Previous article in this series: November 15, 2016, p. 85.
Behold, this have I found, saith the preacher, counting one by one, to find out the account: which yet my soul seeketh, but I find not: one man among a thousand have I found; but a woman among all those have I not found. Lo, this only have I found, that God hath made man upright; but they have sought out many inventions.
In the preceding verses, Solomon spoke of the limits of his wisdom and understanding of God’s works and, concerning man, of sin and its deceitfulness. This latter he found especially in the bitterness that came from his union with heathen women, “whose heart is snares and nets” (). This bitterness of heart was rooted in his own sin. This leads him at the conclusion of the chapter to a spiritual inventory in which he wants us to see what he has seen and to behold what he has discerned. He himself wrought many works by wisdom, but found those works in themselves led to vanity. He sought out the ways of God, His providence and judgment, and they were deeper than he could attain. Likewise, his own sin and weakness were marked by foolishness and madness, even as it was in the world around him among men under the sun. He says of all this, “That which is far off, and exceeding deep, who can find it out?” ( ).
Solomon now continues, “Behold, this have I found saith the preacher, counting one by one, to find out the account: which yet my soul seeketh but I find not” (Eccl. 7:27, 28). Like one counting coins or change in a counting house to figure out the total, he would add up the sum. He is looking at what he has seen and found in all his labor and activity, in the order and life of the palace, in the city of Jerusalem. It is the inventory he has set before us in the whole course of the book of Ecclesiastes thus far. He would give it now as a summary of what has gone before and have us see it as a personal inventory rooted in his own experience. While it is a summary, it is not the sum. Throughout he has been concerned to give us not an abstract survey but a clear sight of the issues of life under the sun. He speaks with the authority of experience and long reflection. What he has particularly been seeking with diligence throughout are wisdom and understanding. The problem is that he does not achieve a complete grasp of it. He says, “which my soul seeketh, but I find not” (Eccl. 7:28). He cannot fully attain to the sum of it all, for it is of God and deeper than his understanding to find it out. Man’s wisdom and understanding is limited by the fact that he is man, a creature, and also a sinner. Some measure of understanding he has found, but not complete wisdom. There is always more that is deeper than his thought.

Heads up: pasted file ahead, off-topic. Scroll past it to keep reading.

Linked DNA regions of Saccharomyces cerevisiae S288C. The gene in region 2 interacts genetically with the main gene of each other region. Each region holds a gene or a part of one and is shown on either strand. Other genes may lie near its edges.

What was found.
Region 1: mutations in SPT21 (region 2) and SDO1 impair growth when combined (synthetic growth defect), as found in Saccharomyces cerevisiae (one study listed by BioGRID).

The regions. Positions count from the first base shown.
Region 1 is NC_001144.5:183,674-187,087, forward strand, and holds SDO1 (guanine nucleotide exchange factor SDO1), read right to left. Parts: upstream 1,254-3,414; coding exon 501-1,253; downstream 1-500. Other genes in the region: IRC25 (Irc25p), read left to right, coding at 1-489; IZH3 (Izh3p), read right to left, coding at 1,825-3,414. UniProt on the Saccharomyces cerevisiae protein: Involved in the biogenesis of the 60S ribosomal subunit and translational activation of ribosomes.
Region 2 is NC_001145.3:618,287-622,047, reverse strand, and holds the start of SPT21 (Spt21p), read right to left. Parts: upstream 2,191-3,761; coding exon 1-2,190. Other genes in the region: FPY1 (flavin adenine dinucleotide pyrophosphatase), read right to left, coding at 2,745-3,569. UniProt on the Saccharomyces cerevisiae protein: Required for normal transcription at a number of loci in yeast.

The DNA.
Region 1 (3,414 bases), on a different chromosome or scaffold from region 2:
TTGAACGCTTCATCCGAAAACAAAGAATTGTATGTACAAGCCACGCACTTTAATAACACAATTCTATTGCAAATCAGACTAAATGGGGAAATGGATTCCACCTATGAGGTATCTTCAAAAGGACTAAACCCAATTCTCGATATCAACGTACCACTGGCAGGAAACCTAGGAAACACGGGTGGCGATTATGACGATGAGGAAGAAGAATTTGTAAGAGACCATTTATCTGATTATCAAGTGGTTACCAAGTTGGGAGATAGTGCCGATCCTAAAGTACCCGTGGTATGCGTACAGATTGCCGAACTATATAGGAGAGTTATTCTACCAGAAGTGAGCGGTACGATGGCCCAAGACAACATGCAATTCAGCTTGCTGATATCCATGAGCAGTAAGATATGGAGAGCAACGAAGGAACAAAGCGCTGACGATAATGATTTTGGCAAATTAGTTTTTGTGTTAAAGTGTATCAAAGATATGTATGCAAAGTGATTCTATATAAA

Rather, this survey results in this inventory: “one man among a thousand have I found; but a woman among all those have I not found” (Eccl. 7:28). Reckoning up the figure to find out the account, the wisdom that is from God was a rare thing among men: only one among a thousand men in his experience. And among women? Not one among all those. He effectively found none, which, given his heathen wives, is to be expected. Keeping in mind that his search took place in his life and among those around him, given his relationships, this is not surprising. He is not making a blanket statement about women or men but speaks of those with whom he dwelt and among whom he sought to see and know. The women were heathen women with the superstitions of idolaters. The men included the members of his court and officers of his kingdom, who were often motivated by political desires for power, wealth, and personal advantage. The result is to be expected. Even the one among a thousand men is of such a kind that he says of this survey, “I find not.” He found something quite different from what he had thought to find.
The reason is that God alone is the giver of true wisdom, of spiritual wisdom and understanding. Wisdom is alone from above. It is not found in man (Adam) and his seed by nature, because we are all fallen in sin. The conclusion of the matter he plainly states, as the result of his spiritual accounting: “Lo, this only have I found, that God made man upright; but they have sought out many inventions” (Eccl. 7:29). The text, as in other places in Ecclesiastes, speaks of “man.” In the original, it is “the man,” so that the reference is both to Adam, our first father, and to man, Adam’s seed after the flesh. The name Adam has in it, as well, the idea of man’s creation from the dust. He is dust. God created Adam, a creature of the dust, and mankind in him.